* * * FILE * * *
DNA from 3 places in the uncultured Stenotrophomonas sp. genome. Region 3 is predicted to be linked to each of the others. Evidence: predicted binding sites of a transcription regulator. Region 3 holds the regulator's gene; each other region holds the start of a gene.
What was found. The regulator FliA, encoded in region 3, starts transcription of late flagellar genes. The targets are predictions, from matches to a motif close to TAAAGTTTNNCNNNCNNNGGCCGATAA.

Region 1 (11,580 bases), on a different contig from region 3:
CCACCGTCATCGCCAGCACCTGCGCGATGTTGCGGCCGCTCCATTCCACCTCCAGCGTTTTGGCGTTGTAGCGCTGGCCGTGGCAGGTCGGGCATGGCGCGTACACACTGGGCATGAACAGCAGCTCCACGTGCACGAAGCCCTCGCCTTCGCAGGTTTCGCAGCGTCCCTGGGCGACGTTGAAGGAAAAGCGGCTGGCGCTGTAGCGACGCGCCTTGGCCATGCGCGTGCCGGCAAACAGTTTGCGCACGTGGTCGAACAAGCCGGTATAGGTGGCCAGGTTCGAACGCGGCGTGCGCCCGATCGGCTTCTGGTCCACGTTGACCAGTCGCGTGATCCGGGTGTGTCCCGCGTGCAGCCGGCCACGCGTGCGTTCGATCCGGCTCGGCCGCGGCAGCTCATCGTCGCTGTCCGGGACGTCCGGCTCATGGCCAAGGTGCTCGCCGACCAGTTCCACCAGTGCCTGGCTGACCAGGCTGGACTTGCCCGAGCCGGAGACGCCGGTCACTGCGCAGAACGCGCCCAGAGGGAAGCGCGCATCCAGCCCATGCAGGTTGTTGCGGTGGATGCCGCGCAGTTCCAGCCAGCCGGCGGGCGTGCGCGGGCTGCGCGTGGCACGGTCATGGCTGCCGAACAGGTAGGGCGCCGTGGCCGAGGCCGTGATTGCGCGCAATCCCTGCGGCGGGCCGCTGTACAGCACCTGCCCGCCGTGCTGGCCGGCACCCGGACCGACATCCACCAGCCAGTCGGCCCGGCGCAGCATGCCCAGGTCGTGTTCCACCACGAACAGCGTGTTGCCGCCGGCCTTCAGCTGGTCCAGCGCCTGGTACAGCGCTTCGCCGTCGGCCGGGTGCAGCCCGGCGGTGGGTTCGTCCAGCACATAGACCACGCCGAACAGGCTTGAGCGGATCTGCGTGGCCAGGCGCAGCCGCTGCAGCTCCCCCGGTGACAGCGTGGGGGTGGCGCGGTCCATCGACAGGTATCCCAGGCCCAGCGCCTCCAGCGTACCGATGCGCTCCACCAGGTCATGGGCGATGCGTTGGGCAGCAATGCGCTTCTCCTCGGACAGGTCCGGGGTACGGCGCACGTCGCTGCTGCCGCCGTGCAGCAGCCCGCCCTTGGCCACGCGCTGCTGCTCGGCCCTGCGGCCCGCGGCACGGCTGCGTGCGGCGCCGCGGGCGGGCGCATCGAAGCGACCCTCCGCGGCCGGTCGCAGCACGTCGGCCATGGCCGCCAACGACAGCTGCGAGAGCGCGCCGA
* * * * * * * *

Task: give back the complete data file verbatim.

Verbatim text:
DNA from 3 places in the uncultured Stenotrophomonas sp. genome. Region 3 is predicted to be linked to each of the others. Evidence: predicted binding sites of a transcription regulator. Region 3 holds the regulator's gene; each other region holds the start of a gene.
What was found. The regulator FliA, encoded in region 3, starts transcription of late flagellar genes. The targets are predictions, from matches to a motif close to TAAAGTTTNNCNNNCNNNGGCCGATAA.

Region 1 (11,580 bases), on a different contig from region 3:
CCACCGTCATCGCCAGCACCTGCGCGATGTTGCGGCCGCTCCATTCCACCTCCAGCGTTTTGGCGTTGTAGCGCTGGCCGTGGCAGGTCGGGCATGGCGCGTACACACTGGGCATGAACAGCAGCTCCACGTGCACGAAGCCCTCGCCTTCGCAGGTTTCGCAGCGTCCCTGGGCGACGTTGAAGGAAAAGCGGCTGGCGCTGTAGCGACGCGCCTTGGCCATGCGCGTGCCGGCAAACAGTTTGCGCACGTGGTCGAACAAGCCGGTATAGGTGGCCAGGTTCGAACGCGGCGTGCGCCCGATCGGCTTCTGGTCCACGTTGACCAGTCGCGTGATCCGGGTGTGTCCCGCGTGCAGCCGGCCACGCGTGCGTTCGATCCGGCTCGGCCGCGGCAGCTCATCGTCGCTGTCCGGGACGTCCGGCTCATGGCCAAGGTGCTCGCCGACCAGTTCCACCAGTGCCTGGCTGACCAGGCTGGACTTGCCCGAGCCGGAGACGCCGGTCACTGCGCAGAACGCGCCCAGAGGGAAGCGCGCATCCAGCCCATGCAGGTTGTTGCGGTGGATGCCGCGCAGTTCCAGCCAGCCGGCGGGCGTGCGCGGGCTGCGCGTGGCACGGTCATGGCTGCCGAACAGGTAGGGCGCCGTGGCCGAGGCCGTGATTGCGCGCAATCCCTGCGGCGGGCCGCTGTACAGCACCTGCCCGCCGTGCTGGCCGGCACCCGGACCGACATCCACCAGCCAGTCGGCCCGGCGCAGCATGCCCAGGTCGTGTTCCACCACGAACAGCGTGTTGCCGCCGGCCTTCAGCTGGTCCAGCGCCTGGTACAGCGCTTCGCCGTCGGCCGGGTGCAGCCCGGCGGTGGGTTCGTCCAGCACATAGACCACGCCGAACAGGCTTGAGCGGATCTGCGTGGCCAGGCGCAGCCGCTGCAGCTCCCCCGGTGACAGCGTGGGGGTGGCGCGGTCCATCGACAGGTATCCCAGGCCCAGCGCCTCCAGCGTACCGATGCGCTCCACCAGGTCATGGGCGATGCGTTGGGCAGCAATGCGCTTCTCCTCGGACAGGTCCGGGGTACGGCGCACGTCGCTGCTGCCGCCGTGCAGCAGCCCGCCCTTGGCCACGCGCTGCTGCTCGGCCCTGCGGCCCGCGGCACGGCTGCGTGCGGCGCCGCGGGCGGGCGCATCGAAGCGACCCTCCGCGGCCGGTCGCAGCACGTCGGCCATGGCCGCCAACGACAGCTGCGAGAGCGCGCCGA